Economists see South Africa’s growth at 1.7% in 2018

South Africa’s GDP growth for 2018 is forecast to reach 1.7% according to a survey of 24 economists conducted by Reuters.

Having grown by 3.1% in the fourth quarter of 2017, the country’s economy wobbled in the first quarter of 2018, shrinking by 2.2% quarter-on-quarter.

Agriculture, mining and manufacturing were the main contributors to the slowdown, with the electricity, construction and trade industries also recording negative growth, said StatsSA.

The 2.2% fall marked the largest quarter-on-quarter decline since the first quarter of 2009. In that quarter, the economy contracted by 6.1%.

Economists and ratings agencies have cast down on the country’s ability to meaningfully grow the economy despite signs of improvement in governance following the appointment of Cyril Ramaphosa  as president of the nation.

Concerns remain over the whigh unemployment rate, while a US-China trade war is having a meaningful impact on emerging market currencies, currently led by the rand, which has fallen to seven-month lows this week.

“The rest of the world is doing very, very well, so on the export side of things we will actually start doing better,” Busisiwe Radebe, an economist at Nedbank told Reuters. “That is why you see that lift that we are expecting.”

Miyelani Maluleke, an economist at Absa Capital, said domestic demand still had enough momentum to deliver GDP growth of 1.7% in 2018. “There were some one-off factors that contributed to the first-quarter GDP contraction and the effect of those will likely wear off,” Maluleke said.

Citing Reserve Bank deputy governor Kuben Naidoo, Bloomberg reported that the rand’s plunge to the weakest in almost seven months against the dollar may push up South African inflation and require interest-rate increases.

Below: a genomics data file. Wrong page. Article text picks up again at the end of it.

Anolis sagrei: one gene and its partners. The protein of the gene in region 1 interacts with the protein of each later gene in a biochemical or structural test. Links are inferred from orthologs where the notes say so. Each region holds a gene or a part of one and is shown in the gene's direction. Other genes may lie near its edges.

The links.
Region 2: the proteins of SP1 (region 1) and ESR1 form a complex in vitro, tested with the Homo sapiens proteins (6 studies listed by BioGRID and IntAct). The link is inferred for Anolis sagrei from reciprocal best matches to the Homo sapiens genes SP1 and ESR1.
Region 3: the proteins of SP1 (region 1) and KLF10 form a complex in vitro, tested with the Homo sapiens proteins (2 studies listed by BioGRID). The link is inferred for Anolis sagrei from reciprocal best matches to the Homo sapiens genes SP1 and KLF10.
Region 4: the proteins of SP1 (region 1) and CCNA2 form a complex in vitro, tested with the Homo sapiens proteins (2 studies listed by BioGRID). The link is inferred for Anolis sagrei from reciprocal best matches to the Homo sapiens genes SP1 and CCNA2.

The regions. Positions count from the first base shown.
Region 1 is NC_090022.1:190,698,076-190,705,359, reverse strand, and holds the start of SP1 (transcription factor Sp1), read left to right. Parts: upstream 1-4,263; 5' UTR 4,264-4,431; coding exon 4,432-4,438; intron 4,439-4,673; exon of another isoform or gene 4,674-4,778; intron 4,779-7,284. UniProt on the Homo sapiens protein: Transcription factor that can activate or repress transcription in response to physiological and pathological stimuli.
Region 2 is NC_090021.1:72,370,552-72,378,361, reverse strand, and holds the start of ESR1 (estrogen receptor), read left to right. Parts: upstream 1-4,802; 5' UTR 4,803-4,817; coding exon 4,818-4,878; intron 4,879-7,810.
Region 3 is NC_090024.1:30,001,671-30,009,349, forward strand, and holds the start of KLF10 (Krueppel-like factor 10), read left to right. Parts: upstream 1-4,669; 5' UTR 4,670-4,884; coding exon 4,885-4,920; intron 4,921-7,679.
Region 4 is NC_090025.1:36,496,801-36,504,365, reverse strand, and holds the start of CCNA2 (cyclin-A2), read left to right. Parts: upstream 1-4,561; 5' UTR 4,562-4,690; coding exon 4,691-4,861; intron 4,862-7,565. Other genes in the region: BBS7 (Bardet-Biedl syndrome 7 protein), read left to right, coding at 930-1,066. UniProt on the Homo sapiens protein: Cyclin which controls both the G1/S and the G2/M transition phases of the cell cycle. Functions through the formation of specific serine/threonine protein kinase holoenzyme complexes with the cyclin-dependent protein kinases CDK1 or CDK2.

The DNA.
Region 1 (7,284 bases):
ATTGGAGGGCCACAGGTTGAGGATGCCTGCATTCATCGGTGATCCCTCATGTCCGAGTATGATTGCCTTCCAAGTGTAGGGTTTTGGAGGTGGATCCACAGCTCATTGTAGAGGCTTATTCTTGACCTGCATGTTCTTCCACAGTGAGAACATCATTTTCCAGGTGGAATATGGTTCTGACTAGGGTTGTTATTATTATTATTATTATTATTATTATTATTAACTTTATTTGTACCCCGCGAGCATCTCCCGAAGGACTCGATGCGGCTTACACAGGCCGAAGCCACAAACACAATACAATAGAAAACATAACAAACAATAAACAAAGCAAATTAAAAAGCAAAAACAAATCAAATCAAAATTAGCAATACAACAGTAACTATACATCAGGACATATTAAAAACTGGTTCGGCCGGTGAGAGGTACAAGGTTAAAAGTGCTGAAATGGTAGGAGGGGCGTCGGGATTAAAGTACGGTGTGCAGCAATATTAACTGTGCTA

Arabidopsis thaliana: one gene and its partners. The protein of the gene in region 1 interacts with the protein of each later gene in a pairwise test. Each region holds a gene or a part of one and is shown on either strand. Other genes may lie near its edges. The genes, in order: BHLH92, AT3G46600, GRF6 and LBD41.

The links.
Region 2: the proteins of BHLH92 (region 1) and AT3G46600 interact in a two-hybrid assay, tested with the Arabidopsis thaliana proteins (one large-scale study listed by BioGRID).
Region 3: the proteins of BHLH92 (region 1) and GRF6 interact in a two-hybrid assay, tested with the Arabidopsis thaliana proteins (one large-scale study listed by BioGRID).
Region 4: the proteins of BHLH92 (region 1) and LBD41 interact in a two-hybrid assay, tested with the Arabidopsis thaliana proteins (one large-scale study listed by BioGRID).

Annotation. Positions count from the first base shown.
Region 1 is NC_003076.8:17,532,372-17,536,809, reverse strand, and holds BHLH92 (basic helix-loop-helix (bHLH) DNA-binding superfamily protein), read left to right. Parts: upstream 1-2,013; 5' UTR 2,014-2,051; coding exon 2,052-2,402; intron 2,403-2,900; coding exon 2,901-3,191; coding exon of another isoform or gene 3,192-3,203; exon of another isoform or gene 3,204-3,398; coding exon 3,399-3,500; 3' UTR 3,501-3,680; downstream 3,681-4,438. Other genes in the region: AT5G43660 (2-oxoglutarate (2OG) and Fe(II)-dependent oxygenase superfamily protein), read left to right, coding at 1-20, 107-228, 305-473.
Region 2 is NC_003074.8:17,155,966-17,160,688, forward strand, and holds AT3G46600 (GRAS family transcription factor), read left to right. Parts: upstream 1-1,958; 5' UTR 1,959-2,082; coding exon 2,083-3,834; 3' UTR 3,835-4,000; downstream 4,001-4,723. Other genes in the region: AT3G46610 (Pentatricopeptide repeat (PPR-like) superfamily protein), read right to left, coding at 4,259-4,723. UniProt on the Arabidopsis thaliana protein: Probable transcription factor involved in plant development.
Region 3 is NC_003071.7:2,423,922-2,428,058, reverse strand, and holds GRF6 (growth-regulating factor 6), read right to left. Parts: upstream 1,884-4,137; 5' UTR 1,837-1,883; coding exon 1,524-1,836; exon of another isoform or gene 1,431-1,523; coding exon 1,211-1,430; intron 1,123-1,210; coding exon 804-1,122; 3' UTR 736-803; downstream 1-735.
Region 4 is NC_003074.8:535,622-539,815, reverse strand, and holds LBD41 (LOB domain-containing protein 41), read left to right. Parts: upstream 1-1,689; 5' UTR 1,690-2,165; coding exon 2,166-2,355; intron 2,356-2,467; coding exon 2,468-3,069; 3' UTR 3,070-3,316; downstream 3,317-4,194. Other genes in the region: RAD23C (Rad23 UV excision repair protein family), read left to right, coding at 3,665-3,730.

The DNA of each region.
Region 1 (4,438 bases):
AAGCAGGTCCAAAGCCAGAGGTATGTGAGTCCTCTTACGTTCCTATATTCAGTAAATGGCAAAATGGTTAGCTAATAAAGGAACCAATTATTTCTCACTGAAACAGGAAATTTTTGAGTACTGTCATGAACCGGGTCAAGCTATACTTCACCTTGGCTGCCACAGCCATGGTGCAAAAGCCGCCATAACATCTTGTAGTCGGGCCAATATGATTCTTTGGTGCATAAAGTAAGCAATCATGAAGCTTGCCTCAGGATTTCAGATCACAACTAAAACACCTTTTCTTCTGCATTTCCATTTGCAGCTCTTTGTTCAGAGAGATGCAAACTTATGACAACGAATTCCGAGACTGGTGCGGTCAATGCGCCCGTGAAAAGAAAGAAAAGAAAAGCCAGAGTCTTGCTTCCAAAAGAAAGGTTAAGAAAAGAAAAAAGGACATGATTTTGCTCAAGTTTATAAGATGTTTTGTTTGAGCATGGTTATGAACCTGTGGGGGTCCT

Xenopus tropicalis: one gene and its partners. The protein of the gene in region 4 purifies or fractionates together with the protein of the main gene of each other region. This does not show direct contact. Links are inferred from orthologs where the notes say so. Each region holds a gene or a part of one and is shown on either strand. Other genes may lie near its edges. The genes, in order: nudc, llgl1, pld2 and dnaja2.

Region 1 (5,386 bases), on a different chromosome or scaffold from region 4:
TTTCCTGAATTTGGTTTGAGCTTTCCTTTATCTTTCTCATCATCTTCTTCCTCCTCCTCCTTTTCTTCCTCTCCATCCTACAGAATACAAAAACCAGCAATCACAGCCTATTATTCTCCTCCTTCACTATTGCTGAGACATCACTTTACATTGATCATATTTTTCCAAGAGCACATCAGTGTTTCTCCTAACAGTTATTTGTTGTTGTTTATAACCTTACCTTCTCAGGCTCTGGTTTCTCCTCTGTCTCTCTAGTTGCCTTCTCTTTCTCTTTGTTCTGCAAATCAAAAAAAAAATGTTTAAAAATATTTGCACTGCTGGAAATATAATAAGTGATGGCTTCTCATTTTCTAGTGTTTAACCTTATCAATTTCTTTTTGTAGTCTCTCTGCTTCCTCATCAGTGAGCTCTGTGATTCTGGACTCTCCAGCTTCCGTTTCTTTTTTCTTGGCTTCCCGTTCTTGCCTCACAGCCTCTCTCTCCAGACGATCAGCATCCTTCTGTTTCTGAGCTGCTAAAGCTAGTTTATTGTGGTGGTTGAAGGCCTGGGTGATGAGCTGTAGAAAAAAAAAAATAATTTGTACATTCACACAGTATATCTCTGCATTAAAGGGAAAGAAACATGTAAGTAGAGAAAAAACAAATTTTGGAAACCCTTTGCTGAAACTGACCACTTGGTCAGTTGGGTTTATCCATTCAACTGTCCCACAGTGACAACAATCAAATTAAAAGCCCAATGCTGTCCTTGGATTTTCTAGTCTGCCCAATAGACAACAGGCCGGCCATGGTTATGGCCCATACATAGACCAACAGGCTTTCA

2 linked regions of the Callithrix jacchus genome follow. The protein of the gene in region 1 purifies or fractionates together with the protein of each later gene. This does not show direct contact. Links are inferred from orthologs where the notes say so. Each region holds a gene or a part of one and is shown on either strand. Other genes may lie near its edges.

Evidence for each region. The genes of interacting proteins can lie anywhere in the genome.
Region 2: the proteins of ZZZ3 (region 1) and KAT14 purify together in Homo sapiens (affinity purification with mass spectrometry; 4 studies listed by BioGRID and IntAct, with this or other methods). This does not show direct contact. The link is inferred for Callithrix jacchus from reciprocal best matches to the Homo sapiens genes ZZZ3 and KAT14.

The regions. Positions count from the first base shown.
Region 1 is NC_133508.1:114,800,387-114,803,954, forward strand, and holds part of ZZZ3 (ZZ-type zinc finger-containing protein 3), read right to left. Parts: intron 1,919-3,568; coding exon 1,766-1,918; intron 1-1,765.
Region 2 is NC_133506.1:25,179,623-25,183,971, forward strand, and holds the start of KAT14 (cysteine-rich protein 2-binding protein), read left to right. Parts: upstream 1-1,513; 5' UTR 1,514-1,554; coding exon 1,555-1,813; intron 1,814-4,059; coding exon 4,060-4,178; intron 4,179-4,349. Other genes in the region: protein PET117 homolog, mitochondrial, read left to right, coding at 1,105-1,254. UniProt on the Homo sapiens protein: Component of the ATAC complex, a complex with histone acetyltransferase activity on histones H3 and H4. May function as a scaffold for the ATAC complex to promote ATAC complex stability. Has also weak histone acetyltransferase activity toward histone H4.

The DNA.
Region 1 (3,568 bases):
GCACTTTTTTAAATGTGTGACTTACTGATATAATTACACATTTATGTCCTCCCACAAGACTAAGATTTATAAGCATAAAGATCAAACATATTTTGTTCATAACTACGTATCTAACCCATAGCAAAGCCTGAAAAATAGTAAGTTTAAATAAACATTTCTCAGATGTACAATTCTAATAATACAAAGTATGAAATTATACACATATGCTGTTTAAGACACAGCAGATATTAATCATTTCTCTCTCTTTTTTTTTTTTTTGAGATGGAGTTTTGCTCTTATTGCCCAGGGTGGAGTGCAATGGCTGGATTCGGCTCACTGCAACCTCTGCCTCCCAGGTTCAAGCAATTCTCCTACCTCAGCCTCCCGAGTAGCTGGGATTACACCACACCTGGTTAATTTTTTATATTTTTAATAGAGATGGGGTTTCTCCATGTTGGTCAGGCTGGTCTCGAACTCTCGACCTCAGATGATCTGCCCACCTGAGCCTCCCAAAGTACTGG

While the South African Reserve Bank doesn’t target a specific level of the rand, it responds to second-round effects on prices from currency weakness, Naidoo said in an interview with Bloomberg TV in Sintra, Portugal, on Tuesday.

“If we do think there is a risk of second-round effects, we will have to act,” he said. Inflation was 4.5 % in April, in the middle of the central bank’s target range. “But if it rises and if it’s forecast for rise, we will have to act.”

The Reserve Bank held its key rate at 6.5% last month after cutting in July and March, citing the cost of oil and wage increases as risks to the outlook for the pace of price increases. It sees inflation staying in its target range of 3% to 6% until at least the end of 2020.

A government report on Wednesday will likely show the rate increased to 4.6% in May, according to the median estimate in a Bloomberg survey.

After strengthening to a three-year high against the dollar following Cyril Ramaphosa’s ascent to the presidency, the rand has wiped out all those gains and at R13.7231 per dollar at 7:13 a.m. on Wednesday, it’s at levels last seen in early December.

That adds to price-pressure risks, with inflation expectations – as measured by the five-year breakeven rate – now at the highest level in seven months.

The effect of the rand on prices will depend on how long it remains weak, Naidoo said.

“If you have much weaker currency persisting for a long time, it will have a much greater likelihood of causing inflation,” he said. “If the currency is back to 12.50 in a month’s time, it will have a much lower chance of causing inflation.”

Read: Reserve Bank deputy governor speaks on rand weakness and a possible interest rate hike

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Economists see South Africa’s growth at 1.7% in 2018